US to tighten biofuel mandates over next 3 years, but biofuel groups feel aggrieved

By Stephanie Kelly and Jarrett Renshaw

(Reuters) – The Biden administration on Wednesday increased the amount of biofuels oil refiners must incorporate into the country’s fuel mix over the next three years, but the plan has drawn ire from the biofuels industry, who says the mandates for corn-based ethanol and biodiesel aren’t high enough.

The U.S. Environmental Protection Agency finalized biofuel blend volumes at 20.94 billion gallons in 2023, 21.54 billion gallons in 2024, and 22.33 billion gallons in 2025. This compares to the initial proposal announced in December of 20.82 billion in 2023, 21.87 billion in 2024, and 22.68 billion in 2025.

But the finalized volumes only include 15 billion gallons of conventional biofuels like corn-based ethanol over the three years, plus an additional 250 million gallons for 2023. That’s down from the original proposal. , which included 15 billion gallons of conventional biofuels. in 2023 and 15.25 billion gallons in 2024 and 2025.

The plan also calls for modest increases in biomass diesel volumes over the proposal, despite major lobbying from groups that produce biodiesel, renewable diesel and sustainable aviation fuel to increase volumes.

The announcement drew strong rebukes from ethanol and biodiesel groups.

“Industry has responded to signals from the Biden administration and Congress to rapidly decarbonize U.S. fuel markets, especially aviation, marine and heavy transportation, and to make clean fuels available to more consumers,” said Kurt Kovarik, vice president of federal affairs. with Clean Fuels, a biodiesel group. “The volumes the EPA finalized today are not high enough to support these goals.”

The Renewable Fuels Association called the ethanol mandate cuts “unexplainable” and “unjustified.”

The final rule marks a new phase in the US Renewable Fuel Standard program, which is more than a decade old and frequently pits the powerful oil and biofuel industries against each other. Under the RFS, oil refiners must blend billions of gallons of biofuels into the nation’s fuel mix or buy marketable credits from those who do.

Ethanol producers and corn producers like the mandates because they provide a market for their products, while the oil industry finds the requirements too onerous.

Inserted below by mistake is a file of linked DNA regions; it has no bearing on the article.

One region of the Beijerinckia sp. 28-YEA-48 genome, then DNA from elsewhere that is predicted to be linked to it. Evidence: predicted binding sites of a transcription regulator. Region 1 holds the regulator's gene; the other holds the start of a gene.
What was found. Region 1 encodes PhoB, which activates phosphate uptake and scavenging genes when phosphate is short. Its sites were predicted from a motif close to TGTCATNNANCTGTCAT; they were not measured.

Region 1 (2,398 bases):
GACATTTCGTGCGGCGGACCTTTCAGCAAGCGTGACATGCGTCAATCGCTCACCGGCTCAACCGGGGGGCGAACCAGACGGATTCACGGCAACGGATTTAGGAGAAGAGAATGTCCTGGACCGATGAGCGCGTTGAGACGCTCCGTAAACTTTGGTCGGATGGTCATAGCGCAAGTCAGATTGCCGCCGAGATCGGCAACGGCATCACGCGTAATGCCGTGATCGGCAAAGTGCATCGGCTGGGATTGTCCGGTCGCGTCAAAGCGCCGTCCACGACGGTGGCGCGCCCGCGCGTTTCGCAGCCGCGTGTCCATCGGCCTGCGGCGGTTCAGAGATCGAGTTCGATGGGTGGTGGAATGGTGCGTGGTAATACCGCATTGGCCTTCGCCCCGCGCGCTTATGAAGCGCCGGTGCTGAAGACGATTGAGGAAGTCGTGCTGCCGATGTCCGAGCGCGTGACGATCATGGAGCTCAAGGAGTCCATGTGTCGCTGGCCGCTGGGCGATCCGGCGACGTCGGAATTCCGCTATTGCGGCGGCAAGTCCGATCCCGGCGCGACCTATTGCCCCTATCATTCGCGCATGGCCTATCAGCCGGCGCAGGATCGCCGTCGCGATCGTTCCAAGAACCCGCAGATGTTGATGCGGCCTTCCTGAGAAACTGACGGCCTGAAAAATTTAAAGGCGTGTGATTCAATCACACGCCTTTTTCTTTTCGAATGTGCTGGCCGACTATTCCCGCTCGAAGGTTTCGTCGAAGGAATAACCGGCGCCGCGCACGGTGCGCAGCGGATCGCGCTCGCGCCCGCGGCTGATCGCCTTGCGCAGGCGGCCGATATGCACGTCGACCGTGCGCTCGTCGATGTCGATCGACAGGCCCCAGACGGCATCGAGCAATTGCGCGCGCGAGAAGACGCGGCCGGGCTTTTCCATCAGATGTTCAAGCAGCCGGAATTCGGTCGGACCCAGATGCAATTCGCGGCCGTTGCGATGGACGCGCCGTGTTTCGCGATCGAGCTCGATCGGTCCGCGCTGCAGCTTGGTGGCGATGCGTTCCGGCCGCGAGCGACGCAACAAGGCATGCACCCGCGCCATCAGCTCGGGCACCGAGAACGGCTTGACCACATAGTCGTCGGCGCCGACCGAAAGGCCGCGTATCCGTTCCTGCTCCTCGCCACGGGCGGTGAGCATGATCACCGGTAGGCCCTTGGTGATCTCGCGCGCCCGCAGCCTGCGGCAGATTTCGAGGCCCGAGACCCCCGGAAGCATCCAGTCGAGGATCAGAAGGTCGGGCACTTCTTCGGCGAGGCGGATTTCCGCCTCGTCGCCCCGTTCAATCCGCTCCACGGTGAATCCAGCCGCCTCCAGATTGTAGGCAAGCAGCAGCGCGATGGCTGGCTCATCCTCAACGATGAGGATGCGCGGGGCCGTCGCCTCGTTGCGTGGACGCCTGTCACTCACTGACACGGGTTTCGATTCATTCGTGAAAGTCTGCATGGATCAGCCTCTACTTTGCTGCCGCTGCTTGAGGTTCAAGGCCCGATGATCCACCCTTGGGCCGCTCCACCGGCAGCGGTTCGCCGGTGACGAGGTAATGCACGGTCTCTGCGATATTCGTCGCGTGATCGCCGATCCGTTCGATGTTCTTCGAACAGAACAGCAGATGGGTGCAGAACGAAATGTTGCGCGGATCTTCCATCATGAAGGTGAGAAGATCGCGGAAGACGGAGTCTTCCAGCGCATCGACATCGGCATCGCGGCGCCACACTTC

While Congress has set specific goals for the program through 2022, the law extends EPA’s authority for 2023 and beyond to change how the RFS is administered.

The EPA said the finalized rule would reduce reliance on foreign sources of oil by 130,000 to 140,000 barrels per day over the 2023-2025 period.

Prices for renewable fuel credits in the United States fell 8% after the news, trading at $1.34 each from $1.46 each the previous day, traders said. Biomass-based credits fell to $1.38 each from $1.48 each the previous day.


The EPA also set out a series of regulatory changes in the final rule, intended to strengthen the agency’s implementation of the RFS program.

The agency will amend the provisions for renewable fuels derived from biogas to ensure that biogas is produced from renewable biomass and used as a transport fuel, as well as to allow the use of biogas as a biointermediate.

However, the rule was missing from the rule, a long-awaited avenue by EV makers to generate lucrative credits under the RFS, although it was included in the original December proposal. Reuters previously reported that the administration planned to scrap the program due to lawsuit fears.

The plan would have given automakers of electric vehicles, such as Tesla, credits to charge vehicles using electricity generated from renewable natural gas or methane collected from sources such as livestock or landfills.

The EPA said Wednesday it would continue to evaluate stakeholder feedback it received on the electric vehicle program and work on potential paths forward.

U.S. fuel and petrochemical makers said they were pleased to see the EPA drop the EV program, saying the RFS is a liquid fuels program that shouldn’t include electric vehicles.

Category 2023 Final 2023 2024 Final 2024 2025 Final 2025

Proposed Proposed Proposed



Cellulose 0.72 0.84 1.42 1.09 2.13 1.38


Biomass-ba 2.82 2.82 2.89 3.04 2.95 3.35


Advanced 5.82 5.94 6.62 6.54 7.43 7.33


Non-cellular 5.10 5.10 5.20 5.45 5.30 5.95



Congress 15.0 15.0 15.25 15.0 15.25 15.0


Total 20.82 20.94 21.87 21.54 22.68 22.33



Supplement 0.25 0.25 N/AN/AN/AN/A



*units are



(Reporting by Stephanie Kelly and Jarrett Renshaw; Editing by Mark Porter, Jonathan Oatis and Nick Zieminski)

Leave a Comment